Riley gains in polls
Published 12:00 am Thursday, April 18, 2002
A state political newsletter reported last week a statewide poll shows gubernatorial candidate Bob Riley has a 14 point lead over Lt. Gov. Steve Windom.
The Riley campaign sent out an e-mail to supporters Tuesday and the website carried the text of the April 12 article. For its part, the Windom campaign said the average voter was not paying much attention to the race yet and the campaign was still being well received.
"This is just another indication we are doing our job," said Leland Whaley with Riley’s campaign. "We didn’t think we would be in this position at this point."
Riley, currently the 3rd Congressional District congressman representing Chilton County, and Windom are considered the two leading candidates in the Republican primary set for June 4.
Inside Alabama Politics reported Windom "may have learned a costly lesson" over a campaign commercial which said "Riley bought stock in 28 companies that his own congressional committees oversee" and that "with his insider’s knowledge, Riley bought General Dynamics stock just days before the government gave it a $4 billion contract."
However, Riley later reported he did not know what stocks were in his mutual fund. The Birmingham News reported Riley "gave his investment managers all legal authority to buy and sell stock with his money by signing a written waiver that automatically keeps him out of the decision-making loop."
Windom was criticized in editorials and by Republican leaders for the ads, which were later withdrawn.
Inside Alabama Politics reported a poll was commissioned by business groups both camps have been seeking support from. It was reportedly conducted by Whit Avers of Atlanta.
"The survey first began as a sampling of 400 voters, according to insiders," the newsletter reported. "Business groups that Windom counted on supporting him commissioned the poll to get a feel for how the Riley-Windom battle is shaping up with voters, sources said. When the results of the survey of 400 voters indicated that Windom’s negatives had jumped up, the poll was expanded to include a total of 600 respondents." Windom’s negative ratings stayed consistent.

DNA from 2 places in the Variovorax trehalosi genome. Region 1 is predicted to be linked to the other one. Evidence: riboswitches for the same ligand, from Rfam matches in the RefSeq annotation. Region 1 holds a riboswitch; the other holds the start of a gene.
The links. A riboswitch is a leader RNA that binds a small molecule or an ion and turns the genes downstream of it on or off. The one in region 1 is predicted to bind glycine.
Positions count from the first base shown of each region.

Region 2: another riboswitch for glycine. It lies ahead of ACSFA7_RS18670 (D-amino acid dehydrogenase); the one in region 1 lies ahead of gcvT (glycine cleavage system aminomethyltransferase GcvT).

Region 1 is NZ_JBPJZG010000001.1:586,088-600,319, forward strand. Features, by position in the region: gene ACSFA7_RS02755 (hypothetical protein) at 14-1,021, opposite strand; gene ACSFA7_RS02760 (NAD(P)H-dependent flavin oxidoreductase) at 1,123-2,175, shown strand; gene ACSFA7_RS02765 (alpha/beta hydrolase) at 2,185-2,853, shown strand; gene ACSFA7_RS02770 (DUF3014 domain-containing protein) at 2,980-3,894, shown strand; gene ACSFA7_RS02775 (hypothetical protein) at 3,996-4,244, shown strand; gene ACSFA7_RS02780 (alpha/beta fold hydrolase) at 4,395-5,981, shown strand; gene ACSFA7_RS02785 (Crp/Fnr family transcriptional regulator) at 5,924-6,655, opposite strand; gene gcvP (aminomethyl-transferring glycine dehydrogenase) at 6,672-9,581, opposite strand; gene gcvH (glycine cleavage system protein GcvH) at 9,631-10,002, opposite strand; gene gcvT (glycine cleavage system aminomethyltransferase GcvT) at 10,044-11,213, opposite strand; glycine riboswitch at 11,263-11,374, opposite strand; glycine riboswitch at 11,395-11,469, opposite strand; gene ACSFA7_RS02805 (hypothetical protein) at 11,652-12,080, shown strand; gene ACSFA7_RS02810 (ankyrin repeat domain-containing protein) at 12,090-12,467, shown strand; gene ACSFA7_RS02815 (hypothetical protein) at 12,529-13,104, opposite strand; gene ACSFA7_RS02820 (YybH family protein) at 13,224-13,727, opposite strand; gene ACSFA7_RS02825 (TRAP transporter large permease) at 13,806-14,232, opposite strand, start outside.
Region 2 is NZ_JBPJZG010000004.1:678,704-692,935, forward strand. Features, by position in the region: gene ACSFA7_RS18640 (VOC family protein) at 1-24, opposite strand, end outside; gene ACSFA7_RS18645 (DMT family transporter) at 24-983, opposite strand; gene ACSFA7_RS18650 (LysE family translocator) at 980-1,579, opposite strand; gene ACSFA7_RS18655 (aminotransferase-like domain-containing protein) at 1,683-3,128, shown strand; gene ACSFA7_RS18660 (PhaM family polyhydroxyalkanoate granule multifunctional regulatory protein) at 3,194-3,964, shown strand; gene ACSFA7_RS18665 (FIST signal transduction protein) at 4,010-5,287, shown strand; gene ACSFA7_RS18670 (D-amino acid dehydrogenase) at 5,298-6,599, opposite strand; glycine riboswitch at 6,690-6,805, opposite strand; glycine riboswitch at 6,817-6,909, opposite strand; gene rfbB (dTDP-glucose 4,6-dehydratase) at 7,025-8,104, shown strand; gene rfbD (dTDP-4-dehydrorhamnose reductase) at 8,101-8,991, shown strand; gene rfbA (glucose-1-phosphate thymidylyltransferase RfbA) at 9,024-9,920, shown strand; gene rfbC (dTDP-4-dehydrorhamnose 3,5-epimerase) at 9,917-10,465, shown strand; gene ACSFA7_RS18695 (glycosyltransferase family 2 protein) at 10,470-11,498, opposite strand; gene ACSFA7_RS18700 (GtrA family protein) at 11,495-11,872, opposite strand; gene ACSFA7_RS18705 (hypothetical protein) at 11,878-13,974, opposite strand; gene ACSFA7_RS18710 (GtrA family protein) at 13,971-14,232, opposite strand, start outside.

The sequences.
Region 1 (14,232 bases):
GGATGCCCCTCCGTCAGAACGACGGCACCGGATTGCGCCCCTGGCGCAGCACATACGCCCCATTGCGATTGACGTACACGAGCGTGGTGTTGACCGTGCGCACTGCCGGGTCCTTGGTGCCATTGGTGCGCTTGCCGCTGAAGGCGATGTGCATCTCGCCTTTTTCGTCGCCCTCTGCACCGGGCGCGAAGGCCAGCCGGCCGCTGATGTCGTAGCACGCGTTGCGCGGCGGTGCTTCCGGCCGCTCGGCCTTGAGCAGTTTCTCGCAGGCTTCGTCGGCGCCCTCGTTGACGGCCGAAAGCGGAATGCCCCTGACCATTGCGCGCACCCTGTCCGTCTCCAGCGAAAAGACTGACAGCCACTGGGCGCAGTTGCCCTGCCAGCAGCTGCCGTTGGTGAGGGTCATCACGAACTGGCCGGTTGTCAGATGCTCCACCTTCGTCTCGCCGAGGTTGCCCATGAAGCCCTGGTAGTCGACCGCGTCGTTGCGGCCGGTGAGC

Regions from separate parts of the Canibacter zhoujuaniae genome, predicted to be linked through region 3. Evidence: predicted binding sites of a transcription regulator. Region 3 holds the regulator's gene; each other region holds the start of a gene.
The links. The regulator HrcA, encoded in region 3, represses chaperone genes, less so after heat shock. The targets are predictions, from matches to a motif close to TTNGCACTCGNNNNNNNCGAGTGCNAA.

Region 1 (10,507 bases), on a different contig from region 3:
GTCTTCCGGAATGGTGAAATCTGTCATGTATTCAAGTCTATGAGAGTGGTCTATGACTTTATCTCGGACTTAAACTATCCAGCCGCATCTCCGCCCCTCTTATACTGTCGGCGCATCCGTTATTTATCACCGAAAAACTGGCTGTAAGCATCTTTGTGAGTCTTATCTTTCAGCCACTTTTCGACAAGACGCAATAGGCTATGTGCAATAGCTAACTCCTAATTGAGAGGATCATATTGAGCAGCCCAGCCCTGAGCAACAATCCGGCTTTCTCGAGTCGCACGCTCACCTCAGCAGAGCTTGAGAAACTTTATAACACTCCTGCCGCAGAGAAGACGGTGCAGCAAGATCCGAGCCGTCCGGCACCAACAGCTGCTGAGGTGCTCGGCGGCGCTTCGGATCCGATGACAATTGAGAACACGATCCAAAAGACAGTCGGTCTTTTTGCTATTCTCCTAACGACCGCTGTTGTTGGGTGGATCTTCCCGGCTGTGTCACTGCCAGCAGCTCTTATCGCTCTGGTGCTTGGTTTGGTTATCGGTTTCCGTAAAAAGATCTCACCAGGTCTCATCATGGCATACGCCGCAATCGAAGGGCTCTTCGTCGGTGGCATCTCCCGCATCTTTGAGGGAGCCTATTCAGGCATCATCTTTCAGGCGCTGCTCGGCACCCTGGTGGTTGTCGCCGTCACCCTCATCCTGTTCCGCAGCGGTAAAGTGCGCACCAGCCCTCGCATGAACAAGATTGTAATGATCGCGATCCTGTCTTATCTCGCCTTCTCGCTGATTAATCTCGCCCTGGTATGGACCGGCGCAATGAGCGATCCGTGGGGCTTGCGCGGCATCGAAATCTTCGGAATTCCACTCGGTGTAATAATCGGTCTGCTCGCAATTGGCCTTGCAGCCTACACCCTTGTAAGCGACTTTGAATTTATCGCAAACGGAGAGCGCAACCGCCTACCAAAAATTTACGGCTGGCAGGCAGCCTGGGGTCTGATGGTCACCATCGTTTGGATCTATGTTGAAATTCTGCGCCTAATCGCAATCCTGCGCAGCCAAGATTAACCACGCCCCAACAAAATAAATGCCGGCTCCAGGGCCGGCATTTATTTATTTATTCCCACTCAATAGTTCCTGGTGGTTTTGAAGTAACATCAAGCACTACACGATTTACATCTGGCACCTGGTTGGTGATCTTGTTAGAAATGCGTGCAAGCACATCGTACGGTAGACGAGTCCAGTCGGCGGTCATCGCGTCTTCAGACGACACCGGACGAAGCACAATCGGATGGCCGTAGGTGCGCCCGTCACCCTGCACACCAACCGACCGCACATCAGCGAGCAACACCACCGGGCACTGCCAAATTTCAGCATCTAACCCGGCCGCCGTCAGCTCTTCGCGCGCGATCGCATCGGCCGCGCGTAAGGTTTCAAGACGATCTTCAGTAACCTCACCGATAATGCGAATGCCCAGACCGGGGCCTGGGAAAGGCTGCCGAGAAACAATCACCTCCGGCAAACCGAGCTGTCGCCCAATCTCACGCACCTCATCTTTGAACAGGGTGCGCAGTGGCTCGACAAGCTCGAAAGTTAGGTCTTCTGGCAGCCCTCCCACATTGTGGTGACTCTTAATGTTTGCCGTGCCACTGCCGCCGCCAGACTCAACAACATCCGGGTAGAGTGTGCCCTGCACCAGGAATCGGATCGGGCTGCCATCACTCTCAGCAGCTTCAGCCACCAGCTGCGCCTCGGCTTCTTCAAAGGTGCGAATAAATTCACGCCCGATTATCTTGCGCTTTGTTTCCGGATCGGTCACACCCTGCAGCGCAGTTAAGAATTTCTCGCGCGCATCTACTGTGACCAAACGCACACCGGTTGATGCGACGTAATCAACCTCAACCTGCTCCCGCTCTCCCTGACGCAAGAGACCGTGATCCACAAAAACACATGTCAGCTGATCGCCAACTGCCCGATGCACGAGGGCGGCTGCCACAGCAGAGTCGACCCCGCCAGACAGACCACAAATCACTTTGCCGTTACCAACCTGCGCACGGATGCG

According to the poll results, Riley saw his native rating rise only from 5 to 6 percent from January to April, while Windom’s rose from 19 percent to 28 percent. Meanwhile, Riley saw his favorable rating rise from 35 percent to 51 percent, while Windom’s declined from 55 percent to 49 percent. Overall the poll shows Riley leading Windom 43 to 29 percent. Tim James was at 8 percent, while 20 percent were undecided.
"When campaigning against an opponent with statewide name recognition like Lt. Gov. Steve Windom our plan was to campaign hard and pull ahead at the end – it is a pleasant surprise to show a 14-point advantage at this point," Whaley said. "This just makes us want to redouble our efforts and continue working as hard as we can."
The article pointed to Windom’s television ad, noting, "Windom campaign operatives were reportedly divided at the time on whether it should have been aired."
It went on to say Windom has pledged not to air any more negative campaigns against Riley and James during the primary race. The article noted negative ratings are hard to turn around and could affect financial contributions to the Windom campaign. It also noted Windom won’t have leverage over special interests once the Legislature adjourns this week, as he will be a lame duck as lieutenant governor.
Windom’s campaign manager, Reagan Ingram, said on Tuesday, "A poll is a snapshot in time." He said the campaign is still being well received and that "the average voter is not paying a lot of attention" to the race at this point. He said the race will "pick up a little more activity" about 30 days before June 4.
"Whether we’re 14 points ahead or 14 points behind, it doesn’t matter at this point," he said, saying the campaign’s game plan is to keep working hard.
Whaley added there are a lot of polls put out during a primary but these numbers, with the size sampling that was done, is a very good measuring stick to go by.